This is something we can't answer directly for a number of reasons. You're right, the ball joints should have been caught during the inspection, but we can't be in too big a hurry to blame the mechanic.
The first problem is we don't know what you mean by "the wheel fell off". Do you mean the wheel broke around the center of the hub and went sailing off into the ditch? A broken ball joint will let the tire move rearward and hit the back of the fender / wheel opening, and either the bottom will squirt out or the top will fall over and lean way out on top. Improperly tightening the lug nuts can lead to the studs snapping off, and the wheel / tire, again, running off into the ditch.
The next problem is historically, Ford has had way more trouble with steering and suspension parts separating, leading to loss of control and crashes, than all other manufacturers combined. That goes back to the mid '70s when a bean counter figured out they could leave off four grease fittings, at a cost of a nickel a piece, and save four million nickels for every million cars they built. Some Ford models in the '80s even had the nickname, "killer cars" for the extremely high failure rate of their ball joints and tie rod ends. Outer tie rod ends on the Ford-built Escorts rarely lasted more than 15,000 miles. Those would send you into the ditch or into oncoming traffic.
The next problem has to do with how Ford's ball joints act when they have developed excessive wear. Normally we raise and solidly support a vehicle in such a way that it removes compression and tension forces on the suspension parts so it allows any wear to be able to be observed when we pry on them. Slop between a ball and its socket is pretty easy to spot, except on most Ford parts. Since they don't have grease fittings and are not filled with grease, they fill up with road dirt and rust. That eliminates most of the slop we're used to seeing, and even when we're aware of that, and work extra hard to find those worn parts, they are still real easy to miss.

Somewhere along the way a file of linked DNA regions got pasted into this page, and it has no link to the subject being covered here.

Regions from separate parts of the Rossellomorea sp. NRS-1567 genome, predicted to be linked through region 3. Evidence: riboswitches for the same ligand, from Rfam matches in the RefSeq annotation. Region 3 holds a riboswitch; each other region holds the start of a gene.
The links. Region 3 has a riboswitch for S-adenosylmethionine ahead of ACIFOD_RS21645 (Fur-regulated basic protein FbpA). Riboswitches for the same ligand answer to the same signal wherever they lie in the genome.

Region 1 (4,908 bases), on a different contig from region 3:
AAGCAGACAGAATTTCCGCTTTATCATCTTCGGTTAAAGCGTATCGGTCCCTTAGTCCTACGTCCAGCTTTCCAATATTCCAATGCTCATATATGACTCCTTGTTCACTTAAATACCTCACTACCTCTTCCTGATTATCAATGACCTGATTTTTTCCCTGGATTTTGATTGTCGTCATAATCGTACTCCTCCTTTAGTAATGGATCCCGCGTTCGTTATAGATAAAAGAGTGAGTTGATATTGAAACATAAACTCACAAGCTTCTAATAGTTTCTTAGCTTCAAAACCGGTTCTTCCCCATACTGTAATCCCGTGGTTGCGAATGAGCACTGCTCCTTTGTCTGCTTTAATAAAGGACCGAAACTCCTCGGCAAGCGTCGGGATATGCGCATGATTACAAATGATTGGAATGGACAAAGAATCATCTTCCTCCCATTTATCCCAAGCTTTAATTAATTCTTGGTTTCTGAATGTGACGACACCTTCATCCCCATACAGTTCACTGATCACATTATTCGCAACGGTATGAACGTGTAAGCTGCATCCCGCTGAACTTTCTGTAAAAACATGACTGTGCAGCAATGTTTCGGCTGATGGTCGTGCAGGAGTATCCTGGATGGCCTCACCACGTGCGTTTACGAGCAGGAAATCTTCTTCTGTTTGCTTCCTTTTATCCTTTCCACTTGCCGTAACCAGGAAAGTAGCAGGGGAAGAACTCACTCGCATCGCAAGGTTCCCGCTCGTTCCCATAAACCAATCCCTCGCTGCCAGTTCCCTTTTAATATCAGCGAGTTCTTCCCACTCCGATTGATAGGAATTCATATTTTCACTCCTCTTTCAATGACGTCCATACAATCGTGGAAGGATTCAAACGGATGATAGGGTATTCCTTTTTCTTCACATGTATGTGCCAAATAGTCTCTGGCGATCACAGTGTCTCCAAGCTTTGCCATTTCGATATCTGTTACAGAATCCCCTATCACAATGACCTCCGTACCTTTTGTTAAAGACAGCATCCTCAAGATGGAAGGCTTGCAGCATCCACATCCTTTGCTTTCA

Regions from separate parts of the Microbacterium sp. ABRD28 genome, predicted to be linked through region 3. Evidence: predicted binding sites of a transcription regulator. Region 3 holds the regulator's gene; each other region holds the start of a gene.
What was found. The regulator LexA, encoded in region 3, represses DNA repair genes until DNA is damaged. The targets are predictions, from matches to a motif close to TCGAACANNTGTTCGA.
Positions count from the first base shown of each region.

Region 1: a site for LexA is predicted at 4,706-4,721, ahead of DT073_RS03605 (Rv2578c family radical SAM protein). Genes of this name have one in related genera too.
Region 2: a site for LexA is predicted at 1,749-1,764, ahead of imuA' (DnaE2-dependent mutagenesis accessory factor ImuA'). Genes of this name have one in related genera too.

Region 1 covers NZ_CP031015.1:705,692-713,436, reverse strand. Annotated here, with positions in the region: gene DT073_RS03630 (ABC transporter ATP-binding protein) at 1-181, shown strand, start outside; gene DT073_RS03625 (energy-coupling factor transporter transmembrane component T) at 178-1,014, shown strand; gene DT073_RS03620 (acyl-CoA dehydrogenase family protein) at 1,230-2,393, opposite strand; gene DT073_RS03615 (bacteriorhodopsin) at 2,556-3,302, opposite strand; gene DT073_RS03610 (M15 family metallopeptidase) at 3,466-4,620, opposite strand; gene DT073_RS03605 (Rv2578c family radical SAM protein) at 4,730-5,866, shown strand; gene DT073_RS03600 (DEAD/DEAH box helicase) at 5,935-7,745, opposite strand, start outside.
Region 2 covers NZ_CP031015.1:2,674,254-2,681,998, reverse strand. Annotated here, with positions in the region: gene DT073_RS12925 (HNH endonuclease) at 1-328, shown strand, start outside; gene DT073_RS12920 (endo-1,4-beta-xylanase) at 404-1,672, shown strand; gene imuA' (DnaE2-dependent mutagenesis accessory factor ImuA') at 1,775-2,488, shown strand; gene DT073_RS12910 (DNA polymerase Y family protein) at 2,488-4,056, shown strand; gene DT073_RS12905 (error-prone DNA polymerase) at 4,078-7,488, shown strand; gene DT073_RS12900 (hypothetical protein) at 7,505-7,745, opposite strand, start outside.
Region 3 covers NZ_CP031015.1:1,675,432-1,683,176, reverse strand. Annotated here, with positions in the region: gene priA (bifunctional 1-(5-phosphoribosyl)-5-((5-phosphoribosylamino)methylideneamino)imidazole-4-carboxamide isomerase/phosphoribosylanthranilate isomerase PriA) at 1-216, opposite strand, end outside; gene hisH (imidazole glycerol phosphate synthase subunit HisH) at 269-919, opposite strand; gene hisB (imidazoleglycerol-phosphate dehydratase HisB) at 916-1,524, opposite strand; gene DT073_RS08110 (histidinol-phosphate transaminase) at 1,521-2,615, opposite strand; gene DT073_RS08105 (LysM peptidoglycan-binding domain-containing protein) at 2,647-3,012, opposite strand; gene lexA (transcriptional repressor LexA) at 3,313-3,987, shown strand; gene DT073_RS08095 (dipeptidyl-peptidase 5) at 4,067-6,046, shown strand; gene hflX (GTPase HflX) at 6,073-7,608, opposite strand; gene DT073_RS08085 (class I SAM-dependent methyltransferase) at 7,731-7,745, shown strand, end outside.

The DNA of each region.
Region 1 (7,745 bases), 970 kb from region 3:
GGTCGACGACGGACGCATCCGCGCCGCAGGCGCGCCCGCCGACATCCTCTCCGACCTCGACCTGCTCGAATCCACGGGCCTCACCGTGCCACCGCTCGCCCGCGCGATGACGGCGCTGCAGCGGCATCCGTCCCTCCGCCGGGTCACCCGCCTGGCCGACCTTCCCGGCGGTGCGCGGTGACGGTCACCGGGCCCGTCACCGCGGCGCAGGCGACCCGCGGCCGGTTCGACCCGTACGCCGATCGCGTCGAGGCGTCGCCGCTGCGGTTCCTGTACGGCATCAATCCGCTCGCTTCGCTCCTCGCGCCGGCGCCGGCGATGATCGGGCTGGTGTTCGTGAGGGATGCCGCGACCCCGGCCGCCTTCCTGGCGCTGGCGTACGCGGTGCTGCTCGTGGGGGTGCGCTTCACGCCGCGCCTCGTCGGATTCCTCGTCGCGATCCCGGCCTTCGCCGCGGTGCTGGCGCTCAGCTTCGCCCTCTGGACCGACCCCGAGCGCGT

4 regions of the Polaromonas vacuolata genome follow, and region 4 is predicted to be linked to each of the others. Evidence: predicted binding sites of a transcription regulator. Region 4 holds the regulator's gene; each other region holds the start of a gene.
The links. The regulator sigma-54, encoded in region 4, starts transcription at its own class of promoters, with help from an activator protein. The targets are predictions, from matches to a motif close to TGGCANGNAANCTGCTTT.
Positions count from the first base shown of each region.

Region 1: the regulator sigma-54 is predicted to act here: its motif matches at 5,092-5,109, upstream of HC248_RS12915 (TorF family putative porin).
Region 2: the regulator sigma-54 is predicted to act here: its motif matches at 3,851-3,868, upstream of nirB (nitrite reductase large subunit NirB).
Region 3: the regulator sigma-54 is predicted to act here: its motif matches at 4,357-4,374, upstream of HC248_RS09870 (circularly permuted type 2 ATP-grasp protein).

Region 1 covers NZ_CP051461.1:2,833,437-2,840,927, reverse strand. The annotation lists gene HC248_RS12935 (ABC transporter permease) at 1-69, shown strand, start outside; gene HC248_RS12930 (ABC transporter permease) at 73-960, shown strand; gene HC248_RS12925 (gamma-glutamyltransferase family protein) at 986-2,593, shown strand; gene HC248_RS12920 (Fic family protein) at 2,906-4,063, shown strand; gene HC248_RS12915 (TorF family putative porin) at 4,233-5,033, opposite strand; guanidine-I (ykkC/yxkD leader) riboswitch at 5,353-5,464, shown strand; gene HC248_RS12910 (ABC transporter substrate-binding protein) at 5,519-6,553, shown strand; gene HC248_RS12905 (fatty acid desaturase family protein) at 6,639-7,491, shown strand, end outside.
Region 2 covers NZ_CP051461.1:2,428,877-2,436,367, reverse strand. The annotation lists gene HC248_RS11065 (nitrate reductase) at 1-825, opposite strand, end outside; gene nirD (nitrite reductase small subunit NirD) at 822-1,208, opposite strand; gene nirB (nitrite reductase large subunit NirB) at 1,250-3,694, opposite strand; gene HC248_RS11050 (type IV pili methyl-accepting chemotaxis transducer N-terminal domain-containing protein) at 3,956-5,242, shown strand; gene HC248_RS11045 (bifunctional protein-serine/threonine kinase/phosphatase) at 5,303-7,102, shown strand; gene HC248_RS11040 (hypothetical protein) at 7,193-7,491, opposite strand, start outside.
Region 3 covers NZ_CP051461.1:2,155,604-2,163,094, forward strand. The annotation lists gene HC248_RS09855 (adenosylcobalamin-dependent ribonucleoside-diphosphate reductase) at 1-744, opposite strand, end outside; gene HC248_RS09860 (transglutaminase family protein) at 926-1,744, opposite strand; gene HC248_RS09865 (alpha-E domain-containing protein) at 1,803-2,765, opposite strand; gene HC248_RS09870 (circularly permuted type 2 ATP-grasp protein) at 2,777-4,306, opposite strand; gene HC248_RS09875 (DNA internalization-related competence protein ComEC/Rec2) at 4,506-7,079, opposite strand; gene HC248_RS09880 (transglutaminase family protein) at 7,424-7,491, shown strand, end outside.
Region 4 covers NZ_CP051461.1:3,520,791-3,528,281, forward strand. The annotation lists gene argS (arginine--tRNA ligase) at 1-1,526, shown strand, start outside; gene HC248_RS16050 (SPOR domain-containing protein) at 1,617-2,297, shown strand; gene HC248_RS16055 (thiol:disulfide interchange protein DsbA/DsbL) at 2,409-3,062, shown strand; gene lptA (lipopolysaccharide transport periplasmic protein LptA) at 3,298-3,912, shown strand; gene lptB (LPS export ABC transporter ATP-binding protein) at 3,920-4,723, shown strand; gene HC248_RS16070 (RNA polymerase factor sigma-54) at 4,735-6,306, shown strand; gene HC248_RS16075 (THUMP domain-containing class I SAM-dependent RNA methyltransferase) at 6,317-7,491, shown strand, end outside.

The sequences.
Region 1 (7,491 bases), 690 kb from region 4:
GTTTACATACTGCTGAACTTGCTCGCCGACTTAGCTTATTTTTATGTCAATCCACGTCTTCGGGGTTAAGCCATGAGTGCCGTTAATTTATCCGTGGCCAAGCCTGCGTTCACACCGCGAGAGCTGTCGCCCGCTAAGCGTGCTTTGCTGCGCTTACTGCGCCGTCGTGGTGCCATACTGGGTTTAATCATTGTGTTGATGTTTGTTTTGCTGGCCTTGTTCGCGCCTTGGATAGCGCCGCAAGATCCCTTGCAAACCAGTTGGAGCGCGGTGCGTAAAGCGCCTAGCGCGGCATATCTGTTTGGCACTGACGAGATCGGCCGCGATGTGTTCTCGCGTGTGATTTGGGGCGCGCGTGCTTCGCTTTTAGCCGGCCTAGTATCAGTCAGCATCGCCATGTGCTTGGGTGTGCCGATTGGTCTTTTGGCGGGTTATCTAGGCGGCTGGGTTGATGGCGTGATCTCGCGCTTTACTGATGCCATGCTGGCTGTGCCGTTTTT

To add to the frustration, we are constantly aware of our reputation for trying to sell you parts and services you don't need. Truth is, we have so much work now with all the highly-unreliable technology, we don't need to manufacture more work, but a few bad apples still gives us that reputation. If we go by past experience and tell you new ball joints are needed, then you get a second opinion that says there is no wear evident in them and replacement is not necessary, who is right and who is wrong? If you believe the person who said the ball joints are okay, then one separates a week later, who is to blame? Is it you for not listening to the person who you think was trying to sell you unneeded parts, or the second mechanic who failed to find the worn parts?
Related to that, there was a well-publicized story about an early '80s Thunderbird that was inspected, then had four new tires installed for an upcoming cross-country trip. Everything was found to be fine by two very experienced suspension specialists. Well, a lower ball joint broke 700 miles later while driving through the mountains in Tennessee. Not one single part could be identified as worn or defective, so what should the mechanics have done differently?